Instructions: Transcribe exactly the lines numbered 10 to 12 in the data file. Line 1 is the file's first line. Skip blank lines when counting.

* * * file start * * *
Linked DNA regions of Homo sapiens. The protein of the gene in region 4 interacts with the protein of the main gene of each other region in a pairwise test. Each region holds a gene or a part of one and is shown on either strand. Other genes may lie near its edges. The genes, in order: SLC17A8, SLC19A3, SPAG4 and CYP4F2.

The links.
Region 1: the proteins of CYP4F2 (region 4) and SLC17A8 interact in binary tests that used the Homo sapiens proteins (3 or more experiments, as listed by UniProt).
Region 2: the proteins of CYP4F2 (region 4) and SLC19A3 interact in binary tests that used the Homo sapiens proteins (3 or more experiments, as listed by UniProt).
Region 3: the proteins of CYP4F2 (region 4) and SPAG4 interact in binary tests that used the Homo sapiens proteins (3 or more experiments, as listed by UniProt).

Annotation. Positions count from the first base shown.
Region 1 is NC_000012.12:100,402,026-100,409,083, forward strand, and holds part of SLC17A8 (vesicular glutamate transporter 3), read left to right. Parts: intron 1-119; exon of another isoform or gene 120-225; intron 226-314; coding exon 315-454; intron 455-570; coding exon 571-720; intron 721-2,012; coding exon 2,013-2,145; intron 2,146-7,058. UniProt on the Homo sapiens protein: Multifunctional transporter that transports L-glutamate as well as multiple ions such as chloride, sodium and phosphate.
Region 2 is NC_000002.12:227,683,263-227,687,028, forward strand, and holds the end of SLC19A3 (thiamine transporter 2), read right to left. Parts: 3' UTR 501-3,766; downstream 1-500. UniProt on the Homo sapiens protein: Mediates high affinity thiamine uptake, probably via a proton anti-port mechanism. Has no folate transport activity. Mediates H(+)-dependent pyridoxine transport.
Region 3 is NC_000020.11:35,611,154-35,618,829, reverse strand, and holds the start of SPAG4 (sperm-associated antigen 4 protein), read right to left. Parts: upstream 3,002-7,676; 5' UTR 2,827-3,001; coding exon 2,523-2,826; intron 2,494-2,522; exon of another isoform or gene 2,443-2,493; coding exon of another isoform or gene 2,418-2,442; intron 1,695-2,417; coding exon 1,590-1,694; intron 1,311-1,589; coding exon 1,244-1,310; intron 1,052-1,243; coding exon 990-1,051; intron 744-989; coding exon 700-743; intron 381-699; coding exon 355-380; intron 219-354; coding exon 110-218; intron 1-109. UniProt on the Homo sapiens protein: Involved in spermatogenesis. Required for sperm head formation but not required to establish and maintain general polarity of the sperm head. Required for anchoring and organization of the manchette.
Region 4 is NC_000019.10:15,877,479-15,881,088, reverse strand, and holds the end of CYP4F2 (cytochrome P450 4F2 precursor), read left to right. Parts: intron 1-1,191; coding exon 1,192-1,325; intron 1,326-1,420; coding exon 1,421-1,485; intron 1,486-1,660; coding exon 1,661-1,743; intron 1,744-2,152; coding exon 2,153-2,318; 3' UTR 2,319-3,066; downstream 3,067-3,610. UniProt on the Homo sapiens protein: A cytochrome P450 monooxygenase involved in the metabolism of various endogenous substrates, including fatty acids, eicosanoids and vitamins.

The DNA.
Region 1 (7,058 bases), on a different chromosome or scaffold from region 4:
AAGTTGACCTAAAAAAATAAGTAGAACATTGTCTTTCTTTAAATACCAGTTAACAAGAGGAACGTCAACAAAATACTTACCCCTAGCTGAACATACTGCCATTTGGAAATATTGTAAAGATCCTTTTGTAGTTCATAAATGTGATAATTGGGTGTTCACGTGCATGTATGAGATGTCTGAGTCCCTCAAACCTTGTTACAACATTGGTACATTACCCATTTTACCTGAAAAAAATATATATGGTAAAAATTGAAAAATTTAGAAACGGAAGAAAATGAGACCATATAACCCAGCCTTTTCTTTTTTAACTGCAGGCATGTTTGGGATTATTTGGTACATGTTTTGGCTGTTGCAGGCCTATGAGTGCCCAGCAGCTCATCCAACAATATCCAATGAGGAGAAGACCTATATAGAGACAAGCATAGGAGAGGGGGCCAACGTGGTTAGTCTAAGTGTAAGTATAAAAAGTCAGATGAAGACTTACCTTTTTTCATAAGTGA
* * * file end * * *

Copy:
Region 4 is NC_000019.10:15,877,479-15,881,088, reverse strand, and holds the end of CYP4F2 (cytochrome P450 4F2 precursor), read left to right. Parts: intron 1-1,191; coding exon 1,192-1,325; intron 1,326-1,420; coding exon 1,421-1,485; intron 1,486-1,660; coding exon 1,661-1,743; intron 1,744-2,152; coding exon 2,153-2,318; 3' UTR 2,319-3,066; downstream 3,067-3,610. UniProt on the Homo sapiens protein: A cytochrome P450 monooxygenase involved in the metabolism of various endogenous substrates, including fatty acids, eicosanoids and vitamins.

The DNA.
Region 1 (7,058 bases), on a different chromosome or scaffold from region 4: